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City adopts new Traffic Calming Program
Residents can apply to get speed bumps; funding falls to applicant
traffic calming pic
Residents who are concerned about speeding in their neighborhoods, like those who live on Paseo Entrada near Pitman High, and want a speed bump installed, now have a process they can follow to get City approval for the traffic calming measure. - photo by KRISTINA HACKER / The Journal

Pieter Hoex described to the Turlock City Council on Tuesday the traffic in front of his home near the Pitman High School campus as being like a daily "speedway," with drivers traveling at a high rate of speed through his residential neighborhood. After conveying the frequency that he sees hazardous driving on his street, he had one request of the City of Turlock: "I'd like to get a couple of speed bumps in there, the higher the better."

Hoex's request for speed bumps is nothing new for the City's Engineering Department.

"Over the past few years we've seen an increase in the reports of speeding in residential neighborhoods," said Turlock Capital Project Coordinator Wayne York, who went on to tell the Council that the City receives requests for speed bumps and other traffic calming measures at least once a week.

In response to this high demand for something to be done to discourage speeding , the City Council adopted Turlock's first Traffic Calming Program.

The program offers residents a way to get a traffic calming measure — speed bumps or lumps, a radar feedback sign or a median island —installed in their residential neighborhood.  Although those potentially 52 residents a year that complain about speeding now have an official process for seeing something done about it, there is a catch —they have to pay for it themselves.

"The applicant will be responsible for paying all costs to the City associated with the project. Typical projects costs include: traffic studies, materials and labor, project design and inspection, estimated lifetime maintenance costs, refundable security deposit and public noticing," states the policy.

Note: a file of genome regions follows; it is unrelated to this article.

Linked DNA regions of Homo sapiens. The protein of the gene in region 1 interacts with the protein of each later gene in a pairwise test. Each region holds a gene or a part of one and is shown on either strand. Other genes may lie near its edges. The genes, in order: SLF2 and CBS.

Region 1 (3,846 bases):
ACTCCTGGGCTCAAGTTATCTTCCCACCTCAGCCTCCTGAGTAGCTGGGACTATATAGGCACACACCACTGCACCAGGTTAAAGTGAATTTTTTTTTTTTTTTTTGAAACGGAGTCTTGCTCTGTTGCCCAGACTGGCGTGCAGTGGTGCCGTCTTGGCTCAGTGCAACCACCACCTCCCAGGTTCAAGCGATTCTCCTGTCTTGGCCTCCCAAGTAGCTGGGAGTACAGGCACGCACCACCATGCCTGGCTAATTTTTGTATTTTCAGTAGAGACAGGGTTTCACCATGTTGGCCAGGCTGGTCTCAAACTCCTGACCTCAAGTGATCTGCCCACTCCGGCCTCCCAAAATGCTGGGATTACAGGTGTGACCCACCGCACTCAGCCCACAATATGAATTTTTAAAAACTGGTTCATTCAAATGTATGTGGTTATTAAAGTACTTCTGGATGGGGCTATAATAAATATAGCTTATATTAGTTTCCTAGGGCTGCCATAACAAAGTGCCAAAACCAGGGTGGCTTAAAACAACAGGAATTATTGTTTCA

The costs start with a $400 application fee that is used as a deposit for City staff to conduct necessary studies and on-site evaluations. The actual installation of a speed bump or median could cost thousands of dollars.

During Council discussion of the Traffic Calming Program, Council member Matthew Jacob had a few reservations about the cost.

"I have a struggle with asking the applicant to front the money for something that would make their area safer," said Jacob. "It seems to be something that would promote the wealthier neighbors to be able to have safer streets and the lower income areas, places where there are renters, to not be able to afford to have those measures put in."

City staff were directed to look into possible ways to provide application fee waivers for low-income applicants, however, Mayor Gary Soiseth and Vice Mayor Amy Bublak both expressed concern with the City deciding which areas would receive public funding for the evaluation process.

The Council decided to move forward with the program with no fee waivers and then re-evaluate the process in three months.

Before an application for a traffic calming measure gets to the evaluation process, however, it first must go through the Turlock Police Department's Traffic Safety Unit.

When the Traffic Safety Unit receives a Traffic Calming Request Form, a police officer will evaluate the request and may provide a short-term solution such as targeted enforcement of speed limits, temporarily setting up a radar speed trailer or sampling speed and volume data for the area.

If after a continuous, targeted enforcement period of at least 30 days the Traffic Safety Unit notes there is a persistent speeding problem, they will then forward the application to the City Engineering Division.

The Engineering Department will then make a determination if a traffic calming measure is warranted. There are four pre-approved traffic calming devices, speed bumps or lumps, a radar feedback sign or a median island. By State law, stop signs cannot be used to control speed.

If an application makes it through the Engineering Department, then the applicant needs to submit approval signatures from at least 75 percent of property owners adjacent to the area in question. A public hearing will then be held.

If after all that the project is approved, the applicant will then need to submit payment to the City for the estimated cost of the project and find a contractor to complete the work.

For more information about the Traffic Calming Program, contact the City Engineering Department at 668-5520.